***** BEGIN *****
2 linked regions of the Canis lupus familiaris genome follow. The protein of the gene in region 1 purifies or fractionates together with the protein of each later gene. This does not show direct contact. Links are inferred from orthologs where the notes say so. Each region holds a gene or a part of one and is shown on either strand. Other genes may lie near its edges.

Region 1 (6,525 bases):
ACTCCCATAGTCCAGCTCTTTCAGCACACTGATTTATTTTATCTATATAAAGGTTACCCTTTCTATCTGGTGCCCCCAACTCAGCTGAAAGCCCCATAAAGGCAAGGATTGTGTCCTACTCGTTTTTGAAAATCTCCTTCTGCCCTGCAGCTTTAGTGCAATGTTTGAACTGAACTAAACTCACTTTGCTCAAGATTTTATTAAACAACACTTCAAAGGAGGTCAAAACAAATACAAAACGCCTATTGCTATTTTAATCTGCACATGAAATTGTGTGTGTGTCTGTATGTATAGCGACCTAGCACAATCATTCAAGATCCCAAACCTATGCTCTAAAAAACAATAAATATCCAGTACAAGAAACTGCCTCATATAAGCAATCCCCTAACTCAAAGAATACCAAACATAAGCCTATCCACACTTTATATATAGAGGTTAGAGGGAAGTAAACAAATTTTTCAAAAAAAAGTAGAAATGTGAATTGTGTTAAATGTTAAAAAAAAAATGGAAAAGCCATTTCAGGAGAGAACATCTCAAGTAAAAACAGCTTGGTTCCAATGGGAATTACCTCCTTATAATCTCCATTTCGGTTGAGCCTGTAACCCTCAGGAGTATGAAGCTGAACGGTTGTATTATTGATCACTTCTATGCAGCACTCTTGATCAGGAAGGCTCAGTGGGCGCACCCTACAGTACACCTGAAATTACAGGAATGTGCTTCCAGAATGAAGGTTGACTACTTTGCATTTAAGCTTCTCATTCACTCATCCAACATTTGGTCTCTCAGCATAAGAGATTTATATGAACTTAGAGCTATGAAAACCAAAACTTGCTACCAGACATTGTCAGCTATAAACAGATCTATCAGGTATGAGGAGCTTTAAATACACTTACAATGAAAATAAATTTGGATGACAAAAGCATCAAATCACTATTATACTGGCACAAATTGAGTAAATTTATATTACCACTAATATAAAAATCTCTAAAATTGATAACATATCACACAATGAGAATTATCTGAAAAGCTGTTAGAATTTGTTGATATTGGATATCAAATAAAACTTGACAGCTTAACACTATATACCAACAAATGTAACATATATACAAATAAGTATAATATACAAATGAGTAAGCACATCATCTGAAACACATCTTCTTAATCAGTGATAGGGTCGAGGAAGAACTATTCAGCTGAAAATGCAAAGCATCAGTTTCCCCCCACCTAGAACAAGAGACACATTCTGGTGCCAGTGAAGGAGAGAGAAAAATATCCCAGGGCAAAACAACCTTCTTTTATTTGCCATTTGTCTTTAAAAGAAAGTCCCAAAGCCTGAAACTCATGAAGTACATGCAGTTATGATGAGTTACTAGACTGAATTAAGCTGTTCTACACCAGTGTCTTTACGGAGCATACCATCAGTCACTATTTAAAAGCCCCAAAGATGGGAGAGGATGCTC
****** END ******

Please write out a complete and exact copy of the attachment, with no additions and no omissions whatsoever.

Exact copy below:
2 linked regions of the Canis lupus familiaris genome follow. The protein of the gene in region 1 purifies or fractionates together with the protein of each later gene. This does not show direct contact. Links are inferred from orthologs where the notes say so. Each region holds a gene or a part of one and is shown on either strand. Other genes may lie near its edges.

Region 1 (6,525 bases):
ACTCCCATAGTCCAGCTCTTTCAGCACACTGATTTATTTTATCTATATAAAGGTTACCCTTTCTATCTGGTGCCCCCAACTCAGCTGAAAGCCCCATAAAGGCAAGGATTGTGTCCTACTCGTTTTTGAAAATCTCCTTCTGCCCTGCAGCTTTAGTGCAATGTTTGAACTGAACTAAACTCACTTTGCTCAAGATTTTATTAAACAACACTTCAAAGGAGGTCAAAACAAATACAAAACGCCTATTGCTATTTTAATCTGCACATGAAATTGTGTGTGTGTCTGTATGTATAGCGACCTAGCACAATCATTCAAGATCCCAAACCTATGCTCTAAAAAACAATAAATATCCAGTACAAGAAACTGCCTCATATAAGCAATCCCCTAACTCAAAGAATACCAAACATAAGCCTATCCACACTTTATATATAGAGGTTAGAGGGAAGTAAACAAATTTTTCAAAAAAAAGTAGAAATGTGAATTGTGTTAAATGTTAAAAAAAAAATGGAAAAGCCATTTCAGGAGAGAACATCTCAAGTAAAAACAGCTTGGTTCCAATGGGAATTACCTCCTTATAATCTCCATTTCGGTTGAGCCTGTAACCCTCAGGAGTATGAAGCTGAACGGTTGTATTATTGATCACTTCTATGCAGCACTCTTGATCAGGAAGGCTCAGTGGGCGCACCCTACAGTACACCTGAAATTACAGGAATGTGCTTCCAGAATGAAGGTTGACTACTTTGCATTTAAGCTTCTCATTCACTCATCCAACATTTGGTCTCTCAGCATAAGAGATTTATATGAACTTAGAGCTATGAAAACCAAAACTTGCTACCAGACATTGTCAGCTATAAACAGATCTATCAGGTATGAGGAGCTTTAAATACACTTACAATGAAAATAAATTTGGATGACAAAAGCATCAAATCACTATTATACTGGCACAAATTGAGTAAATTTATATTACCACTAATATAAAAATCTCTAAAATTGATAACATATCACACAATGAGAATTATCTGAAAAGCTGTTAGAATTTGTTGATATTGGATATCAAATAAAACTTGACAGCTTAACACTATATACCAACAAATGTAACATATATACAAATAAGTATAATATACAAATGAGTAAGCACATCATCTGAAACACATCTTCTTAATCAGTGATAGGGTCGAGGAAGAACTATTCAGCTGAAAATGCAAAGCATCAGTTTCCCCCCACCTAGAACAAGAGACACATTCTGGTGCCAGTGAAGGAGAGAGAAAAATATCCCAGGGCAAAACAACCTTCTTTTATTTGCCATTTGTCTTTAAAAGAAAGTCCCAAAGCCTGAAACTCATGAAGTACATGCAGTTATGATGAGTTACTAGACTGAATTAAGCTGTTCTACACCAGTGTCTTTACGGAGCATACCATCAGTCACTATTTAAAAGCCCCAAAGATGGGAGAGGATGCTC